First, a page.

“The Fiery Orb Darkened”

Illustration of the Eclipse of 1860, from the Daily Ohio State Journal, December 27, 1889.
National Whig Almanac and Log Cabin, published in 1840 during William Henry Harrison’s presidential campaign. Courtesy of the State Library of Ohio via Ohio Memory.

This past Monday marked a remarkable astronomical event that you have probably heard about in the news if you didn’t see it for yourself–a total solar eclipse that swept across the contiguous United States in a swath about 70 miles across! Viewers in the path of the eclipse from Oregon on the west coast to South Carolina on the east witnessed a complete obscuring of the sun by the moon, with totality (or the time during which the moon completely covers the sun) lasting between around 2 minutes to 2 minutes and 40 seconds, depending on the viewing location. Ohio, unfortunately, missed out on the total eclipse, but observers all across the state nonetheless got to witness a partial solar eclipse of between 80 and 90 percent!

Eclipses, both total and partial, occur throughout the world on a highly predictable basis, but that doesn’t make them any less awe-inspiring–including to Ohioans of the past! Although Ohio Memory doesn’t include any historical photographs of eclipses, frequent mention is made in newspapers throughout the state’s history, whether or not the eclipse touched Ohio. You can read accounts of eclipses through the years from papers like the Cadiz Sentinel in 1834, the Daily Ohio Statesman in 1869 (with a great summary of historical eclipses), and the Zanesville Signal in 1900, which reports on President McKinley’s viewing of an eclipse in Virginia (though it was sadly too cloudy in Ohio). The Alliance Review announces the June 8, 1918, eclipse in that day’s issue, which was the last total solar eclipse to cross the entire contiguous U.S. until last Monday.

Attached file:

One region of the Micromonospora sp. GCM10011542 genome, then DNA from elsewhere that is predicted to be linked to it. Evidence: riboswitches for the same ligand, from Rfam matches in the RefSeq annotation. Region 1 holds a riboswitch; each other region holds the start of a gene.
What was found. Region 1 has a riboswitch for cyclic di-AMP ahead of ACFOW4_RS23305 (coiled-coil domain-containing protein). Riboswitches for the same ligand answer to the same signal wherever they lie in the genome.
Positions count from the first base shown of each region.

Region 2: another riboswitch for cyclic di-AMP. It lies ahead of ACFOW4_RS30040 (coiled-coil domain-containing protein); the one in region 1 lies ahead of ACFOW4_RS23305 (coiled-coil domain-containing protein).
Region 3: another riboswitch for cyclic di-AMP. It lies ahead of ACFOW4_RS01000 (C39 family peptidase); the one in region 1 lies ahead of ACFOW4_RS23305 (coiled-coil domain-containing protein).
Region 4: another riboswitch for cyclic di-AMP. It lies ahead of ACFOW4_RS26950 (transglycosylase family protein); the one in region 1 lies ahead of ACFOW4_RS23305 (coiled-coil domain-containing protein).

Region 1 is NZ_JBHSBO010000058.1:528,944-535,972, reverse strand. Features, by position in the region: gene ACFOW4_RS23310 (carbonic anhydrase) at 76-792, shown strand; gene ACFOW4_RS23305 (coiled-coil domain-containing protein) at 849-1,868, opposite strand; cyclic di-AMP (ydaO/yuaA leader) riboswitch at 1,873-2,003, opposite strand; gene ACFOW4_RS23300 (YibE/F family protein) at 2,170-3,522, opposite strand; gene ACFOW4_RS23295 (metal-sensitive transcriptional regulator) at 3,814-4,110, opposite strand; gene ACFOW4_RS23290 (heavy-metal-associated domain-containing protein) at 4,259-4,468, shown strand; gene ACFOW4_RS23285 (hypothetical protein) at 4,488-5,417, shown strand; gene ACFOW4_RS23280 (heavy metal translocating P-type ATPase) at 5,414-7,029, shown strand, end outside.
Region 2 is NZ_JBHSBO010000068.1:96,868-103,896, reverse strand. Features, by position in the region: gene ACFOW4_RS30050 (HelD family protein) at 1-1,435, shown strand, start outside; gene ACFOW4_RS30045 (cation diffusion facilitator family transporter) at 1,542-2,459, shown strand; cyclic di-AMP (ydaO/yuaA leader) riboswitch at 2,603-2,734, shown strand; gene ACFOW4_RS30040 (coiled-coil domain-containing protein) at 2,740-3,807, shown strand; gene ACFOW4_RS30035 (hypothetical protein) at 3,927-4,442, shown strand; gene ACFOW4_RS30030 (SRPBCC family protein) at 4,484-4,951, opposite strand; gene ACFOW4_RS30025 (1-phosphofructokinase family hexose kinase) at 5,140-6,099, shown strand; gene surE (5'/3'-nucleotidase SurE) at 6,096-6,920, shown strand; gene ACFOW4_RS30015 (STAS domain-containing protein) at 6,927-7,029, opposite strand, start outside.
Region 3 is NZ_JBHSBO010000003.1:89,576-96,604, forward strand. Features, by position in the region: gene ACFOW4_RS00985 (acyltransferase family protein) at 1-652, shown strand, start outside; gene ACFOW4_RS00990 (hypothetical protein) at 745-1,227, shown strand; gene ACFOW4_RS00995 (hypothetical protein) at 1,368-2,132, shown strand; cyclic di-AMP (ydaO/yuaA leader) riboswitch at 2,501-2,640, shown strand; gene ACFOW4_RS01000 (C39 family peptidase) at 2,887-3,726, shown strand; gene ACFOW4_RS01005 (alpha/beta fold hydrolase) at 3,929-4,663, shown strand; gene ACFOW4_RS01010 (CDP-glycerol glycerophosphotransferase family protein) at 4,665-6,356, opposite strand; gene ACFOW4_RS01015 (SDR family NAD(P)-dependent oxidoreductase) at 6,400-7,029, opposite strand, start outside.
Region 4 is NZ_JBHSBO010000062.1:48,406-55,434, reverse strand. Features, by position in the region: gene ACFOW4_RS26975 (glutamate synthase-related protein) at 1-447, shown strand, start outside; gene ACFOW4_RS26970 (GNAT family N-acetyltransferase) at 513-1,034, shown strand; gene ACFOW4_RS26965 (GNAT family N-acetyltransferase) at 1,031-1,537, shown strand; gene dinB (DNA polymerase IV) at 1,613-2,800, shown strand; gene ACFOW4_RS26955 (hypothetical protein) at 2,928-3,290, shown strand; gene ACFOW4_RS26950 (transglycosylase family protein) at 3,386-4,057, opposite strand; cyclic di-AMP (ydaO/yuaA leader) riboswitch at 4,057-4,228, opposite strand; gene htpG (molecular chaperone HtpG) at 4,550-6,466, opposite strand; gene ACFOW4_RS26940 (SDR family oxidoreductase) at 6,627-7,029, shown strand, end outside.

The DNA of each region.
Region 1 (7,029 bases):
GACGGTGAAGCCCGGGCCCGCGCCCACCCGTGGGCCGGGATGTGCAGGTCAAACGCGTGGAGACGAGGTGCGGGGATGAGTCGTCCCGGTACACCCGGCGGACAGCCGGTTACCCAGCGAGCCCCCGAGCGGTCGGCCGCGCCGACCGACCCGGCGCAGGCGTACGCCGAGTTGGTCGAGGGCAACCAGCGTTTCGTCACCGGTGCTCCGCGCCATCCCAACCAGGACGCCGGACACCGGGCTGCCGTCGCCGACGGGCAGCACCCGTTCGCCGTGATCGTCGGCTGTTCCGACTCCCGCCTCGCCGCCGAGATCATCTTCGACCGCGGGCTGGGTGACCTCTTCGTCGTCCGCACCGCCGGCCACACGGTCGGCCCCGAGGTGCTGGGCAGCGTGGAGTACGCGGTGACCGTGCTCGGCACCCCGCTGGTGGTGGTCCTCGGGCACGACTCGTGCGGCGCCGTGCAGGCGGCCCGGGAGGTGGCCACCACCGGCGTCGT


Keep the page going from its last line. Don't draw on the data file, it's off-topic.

Article from the North Canton Sun via Ohio Memory.

The Shelby County Democrat, on August 13, 1869, gives a wonderful description of the eclipse experience, when “the darkness was equal to that of a moonlight night, […] countenances of the spectators assumed a ghastly unnatural hue [and] the sky was a light purplish color, excepting near the horizon, where the aspect was of that golden radiance with which it glows after a beautiful sunset.” It also recounts the appearance of Baily’s beads, a phenomenon associated with total solar eclipses where “beads” of sunlight appear around the dark shape of the moon.

One thing that is critical to remember during a partial or total solar eclipse is the importance of eye safety. Early newspapers recount the damage done to the eyes of observers who tried to watch the eclipse without eye protection, while later papers encourage readers to follow safety recommendations or to construct a pinhole viewer to experience the eclipse. The image at right, from (fittingly) the North Canton Sun on July 17, 1963, demonstrates what not to do, followed by tips about how to observe the sun safely. Later papers discourage the use of “smoked glass” (a sheet of glass which has been darkened with the residue from smoke), which is commonly mentioned in earlier articles as a viewing tool.

Good news for Ohioans is that in just seven more years, on April 8, 2024, another total solar eclipse will sweep across the United States, and the path of totality will cover more than half of our state! As you wait for this next great chance to view the incredible sight of a total eclipse, we hope you’ll learn more about this fascinating phenomenon on Ohio Memory!

Thanks to Lily Birkhimer, Digital Projects Coordinator at the Ohio History Connection, for this week’s post!


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